Risks from Exploration Ban Come to Pass

Well, well, well… no, that was not intended as a pun. The fact that we have closed down future oil and gas permits has already started to have an effect on the economy, at a time when things are definitely turning downwards.

The departure of Chevron and Equinor from New Zealand’s exploration scene is a huge lost opportunity and shows how quickly the risks from the government’s exploration ban are coming to pass, energy analyst John Kidd says.
Chevron is a global-scale player. It was exploring for resources to supply low-emission gas to meet rising energy demand in Asia – much of it currently met by coal – as it does from its LNG facilities in Australia, he said.
“A company the scale of Chevron wasn’t here to make a small discovery. They were here looking for something to supply the export market,” Kidd told BusinessDesk.

Development of such an export LNG play in New Zealand “would have made a meaningful contribution to regional emission reductions and air quality,” he said. “But that’s a logical trail that this government is just not interested in.”
The Labour-led government last year shocked the industry when it banned new offshore exploration citing the need to signal a long-term transition from fossil fuels. It claimed the 100,000 square-kilometres of exploration acreage already issued – a quarter of which was held by Chevron and Equinor – would be sufficient to ensure security of energy supplies.
But the decision, taken against officials’ advice, was challenged by many, given the International Energy Agency is forecasting a 20-45 percent increase in demand for gas by 2040, in-part to replace higher-emitting coal and oil from global electricity and petrochemical production.

They went ahead and did it, even though the future economic benefits of exploration could have been significant. As it always is with the big players, when there is even a hint of insecurity, they head off elsewhere, leaving our valuable energy resources in the ground, or under the sea bed.

The New Zealand Institute of Economic Research estimated the ban would reduce the country’s GDP by $15-$38 billion during the next 30 years, raise prices and reduce investment.

Let us not pretend that we will be just fine and dandy on renewables. There is nowhere in the world – nowhere – that can survive on renewables, and that does not look likely to change anytime soon.

Chevron and Equinor, the former Statoil business, yesterday said they would not be proceeding with the next five-year stage of work in the three permits they jointly hold off the North Island’s east coast. They emphasised their decision was based solely on the outcome of work to date, relative to other opportunities they have elsewhere, and was not a response to the change in government policy.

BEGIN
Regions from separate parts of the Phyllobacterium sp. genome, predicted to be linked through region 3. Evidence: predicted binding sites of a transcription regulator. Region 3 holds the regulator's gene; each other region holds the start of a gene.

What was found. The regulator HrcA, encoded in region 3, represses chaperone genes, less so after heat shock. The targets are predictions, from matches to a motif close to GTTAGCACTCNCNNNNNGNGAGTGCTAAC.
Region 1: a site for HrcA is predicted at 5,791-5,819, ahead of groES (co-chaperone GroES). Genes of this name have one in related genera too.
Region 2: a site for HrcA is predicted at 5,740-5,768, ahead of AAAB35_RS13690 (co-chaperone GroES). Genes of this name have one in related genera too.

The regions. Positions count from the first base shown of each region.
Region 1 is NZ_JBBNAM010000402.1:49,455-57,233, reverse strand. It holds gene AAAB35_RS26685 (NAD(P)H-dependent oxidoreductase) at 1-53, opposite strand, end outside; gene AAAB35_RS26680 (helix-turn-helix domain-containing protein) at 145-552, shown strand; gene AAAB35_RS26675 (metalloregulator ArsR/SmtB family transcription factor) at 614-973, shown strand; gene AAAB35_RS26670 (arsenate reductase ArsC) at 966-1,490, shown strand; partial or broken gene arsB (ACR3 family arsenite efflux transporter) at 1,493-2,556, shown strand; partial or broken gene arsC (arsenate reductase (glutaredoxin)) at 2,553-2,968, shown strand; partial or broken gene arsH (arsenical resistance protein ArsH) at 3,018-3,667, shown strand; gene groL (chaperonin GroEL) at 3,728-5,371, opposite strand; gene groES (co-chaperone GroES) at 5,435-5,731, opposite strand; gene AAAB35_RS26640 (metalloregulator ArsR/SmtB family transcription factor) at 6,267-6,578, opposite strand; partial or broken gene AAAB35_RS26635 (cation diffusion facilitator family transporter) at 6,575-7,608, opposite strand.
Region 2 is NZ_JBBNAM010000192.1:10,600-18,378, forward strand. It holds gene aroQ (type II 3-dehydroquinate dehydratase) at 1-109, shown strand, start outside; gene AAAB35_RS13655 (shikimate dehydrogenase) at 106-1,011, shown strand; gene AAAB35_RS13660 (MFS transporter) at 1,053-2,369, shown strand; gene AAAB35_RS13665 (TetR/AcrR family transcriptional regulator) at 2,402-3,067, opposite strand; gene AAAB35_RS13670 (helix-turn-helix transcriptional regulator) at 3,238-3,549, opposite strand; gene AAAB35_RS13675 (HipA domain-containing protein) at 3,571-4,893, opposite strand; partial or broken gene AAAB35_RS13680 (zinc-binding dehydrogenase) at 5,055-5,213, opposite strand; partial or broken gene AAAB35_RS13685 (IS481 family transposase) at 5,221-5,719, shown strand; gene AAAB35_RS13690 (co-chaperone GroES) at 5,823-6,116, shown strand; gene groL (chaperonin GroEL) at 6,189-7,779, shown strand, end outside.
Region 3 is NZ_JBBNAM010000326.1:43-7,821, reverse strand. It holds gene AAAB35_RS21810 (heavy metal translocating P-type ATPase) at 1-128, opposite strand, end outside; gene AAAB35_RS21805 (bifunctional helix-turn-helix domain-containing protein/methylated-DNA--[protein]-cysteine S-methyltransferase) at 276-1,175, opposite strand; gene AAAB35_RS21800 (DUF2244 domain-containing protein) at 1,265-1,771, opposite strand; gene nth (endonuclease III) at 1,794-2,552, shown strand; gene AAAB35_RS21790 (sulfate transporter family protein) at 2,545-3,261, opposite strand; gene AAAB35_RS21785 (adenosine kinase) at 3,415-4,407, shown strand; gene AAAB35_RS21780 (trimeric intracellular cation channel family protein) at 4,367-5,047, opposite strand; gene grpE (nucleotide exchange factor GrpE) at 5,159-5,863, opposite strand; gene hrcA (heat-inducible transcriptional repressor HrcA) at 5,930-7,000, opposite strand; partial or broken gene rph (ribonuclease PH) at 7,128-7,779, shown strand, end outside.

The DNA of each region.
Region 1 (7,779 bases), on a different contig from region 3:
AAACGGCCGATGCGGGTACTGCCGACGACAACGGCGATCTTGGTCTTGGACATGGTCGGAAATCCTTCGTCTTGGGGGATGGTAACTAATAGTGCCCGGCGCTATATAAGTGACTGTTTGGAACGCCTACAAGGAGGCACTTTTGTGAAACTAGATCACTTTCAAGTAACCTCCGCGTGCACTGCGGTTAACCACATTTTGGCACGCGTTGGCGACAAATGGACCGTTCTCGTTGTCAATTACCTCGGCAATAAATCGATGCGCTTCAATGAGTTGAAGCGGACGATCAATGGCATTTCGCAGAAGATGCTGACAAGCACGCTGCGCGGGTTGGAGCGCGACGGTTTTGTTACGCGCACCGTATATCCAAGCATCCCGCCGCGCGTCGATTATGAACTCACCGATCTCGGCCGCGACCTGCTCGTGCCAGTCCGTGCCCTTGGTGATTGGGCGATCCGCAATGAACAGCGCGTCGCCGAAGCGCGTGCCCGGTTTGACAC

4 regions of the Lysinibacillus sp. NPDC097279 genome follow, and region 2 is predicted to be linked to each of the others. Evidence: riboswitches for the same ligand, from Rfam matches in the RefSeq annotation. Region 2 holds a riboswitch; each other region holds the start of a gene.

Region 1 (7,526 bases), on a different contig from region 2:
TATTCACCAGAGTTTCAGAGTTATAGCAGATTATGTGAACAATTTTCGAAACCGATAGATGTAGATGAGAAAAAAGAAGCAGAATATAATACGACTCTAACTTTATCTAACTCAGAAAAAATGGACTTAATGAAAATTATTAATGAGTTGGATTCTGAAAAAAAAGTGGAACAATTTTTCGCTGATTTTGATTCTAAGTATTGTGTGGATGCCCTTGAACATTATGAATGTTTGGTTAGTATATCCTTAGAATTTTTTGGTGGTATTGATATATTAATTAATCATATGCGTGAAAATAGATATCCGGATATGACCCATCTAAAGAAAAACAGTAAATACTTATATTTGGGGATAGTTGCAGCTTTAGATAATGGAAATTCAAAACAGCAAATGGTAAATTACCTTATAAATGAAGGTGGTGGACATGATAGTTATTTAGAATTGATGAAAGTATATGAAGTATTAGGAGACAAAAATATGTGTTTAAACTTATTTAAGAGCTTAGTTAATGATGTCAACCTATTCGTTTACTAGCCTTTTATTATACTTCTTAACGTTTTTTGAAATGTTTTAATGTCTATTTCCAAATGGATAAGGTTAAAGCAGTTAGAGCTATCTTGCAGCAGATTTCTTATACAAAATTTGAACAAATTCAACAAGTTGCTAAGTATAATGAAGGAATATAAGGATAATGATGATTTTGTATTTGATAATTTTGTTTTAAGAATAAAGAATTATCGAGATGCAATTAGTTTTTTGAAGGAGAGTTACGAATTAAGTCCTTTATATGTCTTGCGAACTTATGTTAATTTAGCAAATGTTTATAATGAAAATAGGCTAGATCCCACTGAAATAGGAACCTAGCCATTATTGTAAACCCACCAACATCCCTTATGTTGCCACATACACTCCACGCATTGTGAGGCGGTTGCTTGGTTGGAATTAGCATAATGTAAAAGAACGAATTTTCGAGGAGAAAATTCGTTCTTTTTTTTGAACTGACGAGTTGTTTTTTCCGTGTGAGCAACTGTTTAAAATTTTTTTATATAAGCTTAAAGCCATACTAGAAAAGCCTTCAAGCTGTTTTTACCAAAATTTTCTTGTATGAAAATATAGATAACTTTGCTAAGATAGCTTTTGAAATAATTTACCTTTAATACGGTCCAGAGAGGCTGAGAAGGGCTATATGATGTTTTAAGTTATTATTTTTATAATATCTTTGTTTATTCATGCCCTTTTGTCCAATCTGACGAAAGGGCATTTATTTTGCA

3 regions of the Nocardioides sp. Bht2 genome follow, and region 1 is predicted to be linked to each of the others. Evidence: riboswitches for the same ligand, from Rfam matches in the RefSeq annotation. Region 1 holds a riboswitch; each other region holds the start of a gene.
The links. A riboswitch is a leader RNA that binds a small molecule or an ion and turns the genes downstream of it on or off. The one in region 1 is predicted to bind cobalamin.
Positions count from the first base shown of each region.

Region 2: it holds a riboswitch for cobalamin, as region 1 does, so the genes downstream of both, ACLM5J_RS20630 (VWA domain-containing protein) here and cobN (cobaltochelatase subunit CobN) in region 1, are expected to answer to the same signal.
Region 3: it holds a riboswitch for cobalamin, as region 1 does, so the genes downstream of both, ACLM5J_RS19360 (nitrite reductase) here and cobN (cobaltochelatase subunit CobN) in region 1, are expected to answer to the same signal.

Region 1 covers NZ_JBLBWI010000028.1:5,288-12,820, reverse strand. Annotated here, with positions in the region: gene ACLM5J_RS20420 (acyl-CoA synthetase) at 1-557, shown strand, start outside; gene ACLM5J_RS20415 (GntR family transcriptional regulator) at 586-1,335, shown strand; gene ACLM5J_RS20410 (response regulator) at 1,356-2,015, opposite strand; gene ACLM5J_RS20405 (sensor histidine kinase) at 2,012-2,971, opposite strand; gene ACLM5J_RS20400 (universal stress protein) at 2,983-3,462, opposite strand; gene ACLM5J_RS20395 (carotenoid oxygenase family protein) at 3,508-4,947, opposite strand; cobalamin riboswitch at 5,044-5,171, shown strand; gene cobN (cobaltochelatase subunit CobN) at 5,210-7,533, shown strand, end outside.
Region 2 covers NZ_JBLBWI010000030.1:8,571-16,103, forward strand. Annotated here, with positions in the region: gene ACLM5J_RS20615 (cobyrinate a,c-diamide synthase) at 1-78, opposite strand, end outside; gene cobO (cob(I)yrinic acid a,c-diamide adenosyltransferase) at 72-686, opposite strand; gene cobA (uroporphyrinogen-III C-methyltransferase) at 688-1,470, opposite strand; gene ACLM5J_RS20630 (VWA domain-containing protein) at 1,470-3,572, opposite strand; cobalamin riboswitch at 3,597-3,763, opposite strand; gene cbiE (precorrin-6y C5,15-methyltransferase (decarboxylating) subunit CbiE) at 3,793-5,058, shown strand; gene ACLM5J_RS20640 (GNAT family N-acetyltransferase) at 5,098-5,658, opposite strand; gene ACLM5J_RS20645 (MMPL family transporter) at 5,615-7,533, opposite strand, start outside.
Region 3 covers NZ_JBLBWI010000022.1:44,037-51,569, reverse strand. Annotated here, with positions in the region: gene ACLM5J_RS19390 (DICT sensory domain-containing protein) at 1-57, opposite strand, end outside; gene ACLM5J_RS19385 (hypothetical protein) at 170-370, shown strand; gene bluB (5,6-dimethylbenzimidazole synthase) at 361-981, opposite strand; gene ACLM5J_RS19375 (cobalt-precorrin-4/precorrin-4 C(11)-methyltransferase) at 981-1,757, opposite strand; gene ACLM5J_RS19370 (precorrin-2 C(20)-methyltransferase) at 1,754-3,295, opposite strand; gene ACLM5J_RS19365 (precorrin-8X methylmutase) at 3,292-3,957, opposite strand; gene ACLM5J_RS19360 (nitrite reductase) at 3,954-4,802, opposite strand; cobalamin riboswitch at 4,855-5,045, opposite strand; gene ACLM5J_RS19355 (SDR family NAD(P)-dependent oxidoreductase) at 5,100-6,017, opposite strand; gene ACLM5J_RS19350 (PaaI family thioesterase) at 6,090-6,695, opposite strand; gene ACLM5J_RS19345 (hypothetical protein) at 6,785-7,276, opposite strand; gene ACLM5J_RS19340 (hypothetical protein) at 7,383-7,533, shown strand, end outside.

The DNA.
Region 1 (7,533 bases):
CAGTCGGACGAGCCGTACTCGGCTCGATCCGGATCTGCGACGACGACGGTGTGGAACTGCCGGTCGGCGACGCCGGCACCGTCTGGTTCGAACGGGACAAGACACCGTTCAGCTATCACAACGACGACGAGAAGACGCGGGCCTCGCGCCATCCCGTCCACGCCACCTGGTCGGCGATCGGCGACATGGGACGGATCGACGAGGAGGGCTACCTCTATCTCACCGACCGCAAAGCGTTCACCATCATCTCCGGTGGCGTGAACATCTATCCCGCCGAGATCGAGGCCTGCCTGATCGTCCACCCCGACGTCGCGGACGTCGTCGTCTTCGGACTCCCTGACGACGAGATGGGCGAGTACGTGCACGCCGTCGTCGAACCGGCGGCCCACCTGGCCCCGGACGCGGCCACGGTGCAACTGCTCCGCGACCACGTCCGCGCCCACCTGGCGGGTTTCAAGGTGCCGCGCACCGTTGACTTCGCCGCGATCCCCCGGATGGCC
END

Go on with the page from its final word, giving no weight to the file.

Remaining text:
Chevron said it believed resources in the Pegasus-East Coast basin could be safely developed in future – something that can’t happen under the permitting ban.

Greenpeace may be crowing from rooftops, but… hang on a minute.

Gas meets about 21 percent of the country’s energy needs and has about half the emissions of coal. It produced about 12 percent of the country’s electricity last year and is a critical back-up fuel for the country’s renewable power supplies during dry years.
Overall, oil and gas contributes about $2.5 billion to annual GDP, according to the Petroleum Exploration and Production Association.
Kidd said the sector – and the broader extractives industry – is operating under an “umbrella of uncertainty” and the wider community should be more concerned.

Kidd said last year’s exploration ban was made without any evidence. The quality of debate around energy and climate policy in New Zealand is “very poor” and appears to be becoming more polarised, he said.
“The binary-type thinking behind some of these decisions is extremely short-sighted and naïve in the international context.”


Naive? I am sorry, sir. You obviously didn’t realise that, at the time, Jacinda was about to head off to Europe and needed to impress her climate change buddies, so she did this just before she left. If it negatively impacts on the economic wellbeing of the country and causes problems with energy security, well dang. What really mattered was those photos with Justin and Emmanuel.

What else matters in the world of ‘Princess’ Jacinda? Keeping the lights on is a secondary concern. National will be back one day to sort it all out.

Thanks, Jacinda.